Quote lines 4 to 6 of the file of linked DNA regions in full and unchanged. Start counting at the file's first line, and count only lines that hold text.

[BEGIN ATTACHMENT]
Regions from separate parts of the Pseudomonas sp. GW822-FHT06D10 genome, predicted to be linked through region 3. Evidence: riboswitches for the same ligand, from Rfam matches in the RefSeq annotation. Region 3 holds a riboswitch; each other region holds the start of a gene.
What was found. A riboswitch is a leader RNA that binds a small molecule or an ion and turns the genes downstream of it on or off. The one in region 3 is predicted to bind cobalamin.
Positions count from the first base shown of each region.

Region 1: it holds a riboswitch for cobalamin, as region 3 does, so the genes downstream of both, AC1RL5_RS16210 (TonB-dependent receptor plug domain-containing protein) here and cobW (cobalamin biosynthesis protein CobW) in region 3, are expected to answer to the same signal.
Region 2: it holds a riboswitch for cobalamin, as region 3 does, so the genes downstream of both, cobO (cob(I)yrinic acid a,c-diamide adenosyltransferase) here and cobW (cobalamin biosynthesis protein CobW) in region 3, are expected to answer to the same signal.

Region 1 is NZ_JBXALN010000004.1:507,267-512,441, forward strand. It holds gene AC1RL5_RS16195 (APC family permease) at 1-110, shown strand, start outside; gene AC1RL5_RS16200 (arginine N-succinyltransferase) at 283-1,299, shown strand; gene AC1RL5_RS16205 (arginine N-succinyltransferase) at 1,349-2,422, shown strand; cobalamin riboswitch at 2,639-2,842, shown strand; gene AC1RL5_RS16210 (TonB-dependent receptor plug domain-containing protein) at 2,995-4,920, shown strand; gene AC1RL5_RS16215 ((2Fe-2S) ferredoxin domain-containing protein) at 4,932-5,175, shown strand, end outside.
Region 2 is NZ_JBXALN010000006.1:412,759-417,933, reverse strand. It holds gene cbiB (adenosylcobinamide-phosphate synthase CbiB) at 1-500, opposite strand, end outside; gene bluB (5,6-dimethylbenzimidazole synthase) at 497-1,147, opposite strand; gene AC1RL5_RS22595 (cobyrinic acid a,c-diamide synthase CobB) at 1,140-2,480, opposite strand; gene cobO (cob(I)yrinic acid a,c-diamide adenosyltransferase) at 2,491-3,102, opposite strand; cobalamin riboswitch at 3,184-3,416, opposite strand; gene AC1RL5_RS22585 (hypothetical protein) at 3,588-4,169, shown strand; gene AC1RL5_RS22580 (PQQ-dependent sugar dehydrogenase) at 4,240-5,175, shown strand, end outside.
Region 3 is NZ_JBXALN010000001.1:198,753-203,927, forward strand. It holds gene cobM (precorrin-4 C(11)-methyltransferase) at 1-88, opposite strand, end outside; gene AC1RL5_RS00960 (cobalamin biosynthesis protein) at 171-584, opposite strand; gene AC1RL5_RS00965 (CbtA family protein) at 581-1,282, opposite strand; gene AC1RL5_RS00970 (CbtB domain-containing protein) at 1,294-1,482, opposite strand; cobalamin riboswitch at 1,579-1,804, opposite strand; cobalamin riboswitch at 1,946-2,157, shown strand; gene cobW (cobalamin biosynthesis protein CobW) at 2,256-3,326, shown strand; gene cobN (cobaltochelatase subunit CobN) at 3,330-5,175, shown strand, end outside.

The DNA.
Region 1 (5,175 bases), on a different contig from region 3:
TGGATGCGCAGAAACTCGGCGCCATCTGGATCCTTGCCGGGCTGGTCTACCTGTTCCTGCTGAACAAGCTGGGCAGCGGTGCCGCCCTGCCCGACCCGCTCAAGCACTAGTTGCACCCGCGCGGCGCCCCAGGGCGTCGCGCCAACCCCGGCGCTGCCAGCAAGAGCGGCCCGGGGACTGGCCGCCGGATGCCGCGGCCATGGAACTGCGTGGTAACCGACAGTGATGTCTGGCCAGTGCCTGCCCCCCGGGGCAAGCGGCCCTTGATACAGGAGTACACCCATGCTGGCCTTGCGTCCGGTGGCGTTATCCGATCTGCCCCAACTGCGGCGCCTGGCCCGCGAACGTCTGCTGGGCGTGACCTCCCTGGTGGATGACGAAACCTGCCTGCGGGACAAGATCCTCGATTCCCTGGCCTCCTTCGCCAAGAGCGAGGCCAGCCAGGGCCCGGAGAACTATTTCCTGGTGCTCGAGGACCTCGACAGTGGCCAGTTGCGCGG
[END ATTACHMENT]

Region 1: it holds a riboswitch for cobalamin, as region 3 does, so the genes downstream of both, AC1RL5_RS16210 (TonB-dependent receptor plug domain-containing protein) here and cobW (cobalamin biosynthesis protein CobW) in region 3, are expected to answer to the same signal.
Region 2: it holds a riboswitch for cobalamin, as region 3 does, so the genes downstream of both, cobO (cob(I)yrinic acid a,c-diamide adenosyltransferase) here and cobW (cobalamin biosynthesis protein CobW) in region 3, are expected to answer to the same signal.

Region 1 is NZ_JBXALN010000004.1:507,267-512,441, forward strand. It holds gene AC1RL5_RS16195 (APC family permease) at 1-110, shown strand, start outside; gene AC1RL5_RS16200 (arginine N-succinyltransferase) at 283-1,299, shown strand; gene AC1RL5_RS16205 (arginine N-succinyltransferase) at 1,349-2,422, shown strand; cobalamin riboswitch at 2,639-2,842, shown strand; gene AC1RL5_RS16210 (TonB-dependent receptor plug domain-containing protein) at 2,995-4,920, shown strand; gene AC1RL5_RS16215 ((2Fe-2S) ferredoxin domain-containing protein) at 4,932-5,175, shown strand, end outside.